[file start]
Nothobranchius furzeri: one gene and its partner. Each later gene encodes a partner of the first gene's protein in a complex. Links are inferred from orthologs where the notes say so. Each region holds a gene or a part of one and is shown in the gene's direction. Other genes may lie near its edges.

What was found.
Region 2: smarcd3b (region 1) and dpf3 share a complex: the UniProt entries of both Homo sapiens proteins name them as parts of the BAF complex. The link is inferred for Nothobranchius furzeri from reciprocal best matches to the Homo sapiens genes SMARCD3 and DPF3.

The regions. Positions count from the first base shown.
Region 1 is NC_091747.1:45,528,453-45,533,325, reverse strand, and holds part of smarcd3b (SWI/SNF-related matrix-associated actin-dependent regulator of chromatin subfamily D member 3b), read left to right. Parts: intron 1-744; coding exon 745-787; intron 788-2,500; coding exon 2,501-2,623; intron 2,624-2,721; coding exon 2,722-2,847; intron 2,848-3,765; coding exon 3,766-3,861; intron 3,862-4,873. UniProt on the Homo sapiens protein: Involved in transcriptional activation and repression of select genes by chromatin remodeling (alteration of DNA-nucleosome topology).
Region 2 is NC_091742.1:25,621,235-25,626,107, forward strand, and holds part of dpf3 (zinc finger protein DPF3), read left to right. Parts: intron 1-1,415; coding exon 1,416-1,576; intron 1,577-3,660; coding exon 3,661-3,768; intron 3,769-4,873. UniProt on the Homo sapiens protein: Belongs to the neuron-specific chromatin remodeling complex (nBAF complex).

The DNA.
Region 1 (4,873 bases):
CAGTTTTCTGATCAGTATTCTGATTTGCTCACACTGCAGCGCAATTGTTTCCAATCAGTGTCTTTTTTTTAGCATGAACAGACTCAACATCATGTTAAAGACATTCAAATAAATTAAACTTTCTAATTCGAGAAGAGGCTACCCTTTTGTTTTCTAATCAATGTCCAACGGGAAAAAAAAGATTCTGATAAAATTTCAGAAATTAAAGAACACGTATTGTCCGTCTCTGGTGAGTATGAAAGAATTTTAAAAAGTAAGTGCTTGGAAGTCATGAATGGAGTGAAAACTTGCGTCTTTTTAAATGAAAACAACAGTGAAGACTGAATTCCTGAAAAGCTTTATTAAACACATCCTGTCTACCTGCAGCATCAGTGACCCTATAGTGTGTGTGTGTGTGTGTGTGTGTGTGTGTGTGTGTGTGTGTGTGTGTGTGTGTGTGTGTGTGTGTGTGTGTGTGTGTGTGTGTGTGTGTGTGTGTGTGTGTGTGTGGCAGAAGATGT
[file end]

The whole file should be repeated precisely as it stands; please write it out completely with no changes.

Nothobranchius furzeri: one gene and its partner. Each later gene encodes a partner of the first gene's protein in a complex. Links are inferred from orthologs where the notes say so. Each region holds a gene or a part of one and is shown in the gene's direction. Other genes may lie near its edges.

What was found.
Region 2: smarcd3b (region 1) and dpf3 share a complex: the UniProt entries of both Homo sapiens proteins name them as parts of the BAF complex. The link is inferred for Nothobranchius furzeri from reciprocal best matches to the Homo sapiens genes SMARCD3 and DPF3.

The regions. Positions count from the first base shown.
Region 1 is NC_091747.1:45,528,453-45,533,325, reverse strand, and holds part of smarcd3b (SWI/SNF-related matrix-associated actin-dependent regulator of chromatin subfamily D member 3b), read left to right. Parts: intron 1-744; coding exon 745-787; intron 788-2,500; coding exon 2,501-2,623; intron 2,624-2,721; coding exon 2,722-2,847; intron 2,848-3,765; coding exon 3,766-3,861; intron 3,862-4,873. UniProt on the Homo sapiens protein: Involved in transcriptional activation and repression of select genes by chromatin remodeling (alteration of DNA-nucleosome topology).
Region 2 is NC_091742.1:25,621,235-25,626,107, forward strand, and holds part of dpf3 (zinc finger protein DPF3), read left to right. Parts: intron 1-1,415; coding exon 1,416-1,576; intron 1,577-3,660; coding exon 3,661-3,768; intron 3,769-4,873. UniProt on the Homo sapiens protein: Belongs to the neuron-specific chromatin remodeling complex (nBAF complex).

The DNA.
Region 1 (4,873 bases):
CAGTTTTCTGATCAGTATTCTGATTTGCTCACACTGCAGCGCAATTGTTTCCAATCAGTGTCTTTTTTTTAGCATGAACAGACTCAACATCATGTTAAAGACATTCAAATAAATTAAACTTTCTAATTCGAGAAGAGGCTACCCTTTTGTTTTCTAATCAATGTCCAACGGGAAAAAAAAGATTCTGATAAAATTTCAGAAATTAAAGAACACGTATTGTCCGTCTCTGGTGAGTATGAAAGAATTTTAAAAAGTAAGTGCTTGGAAGTCATGAATGGAGTGAAAACTTGCGTCTTTTTAAATGAAAACAACAGTGAAGACTGAATTCCTGAAAAGCTTTATTAAACACATCCTGTCTACCTGCAGCATCAGTGACCCTATAGTGTGTGTGTGTGTGTGTGTGTGTGTGTGTGTGTGTGTGTGTGTGTGTGTGTGTGTGTGTGTGTGTGTGTGTGTGTGTGTGTGTGTGTGTGTGTGTGTGTGTGTGTGGCAGAAGATGT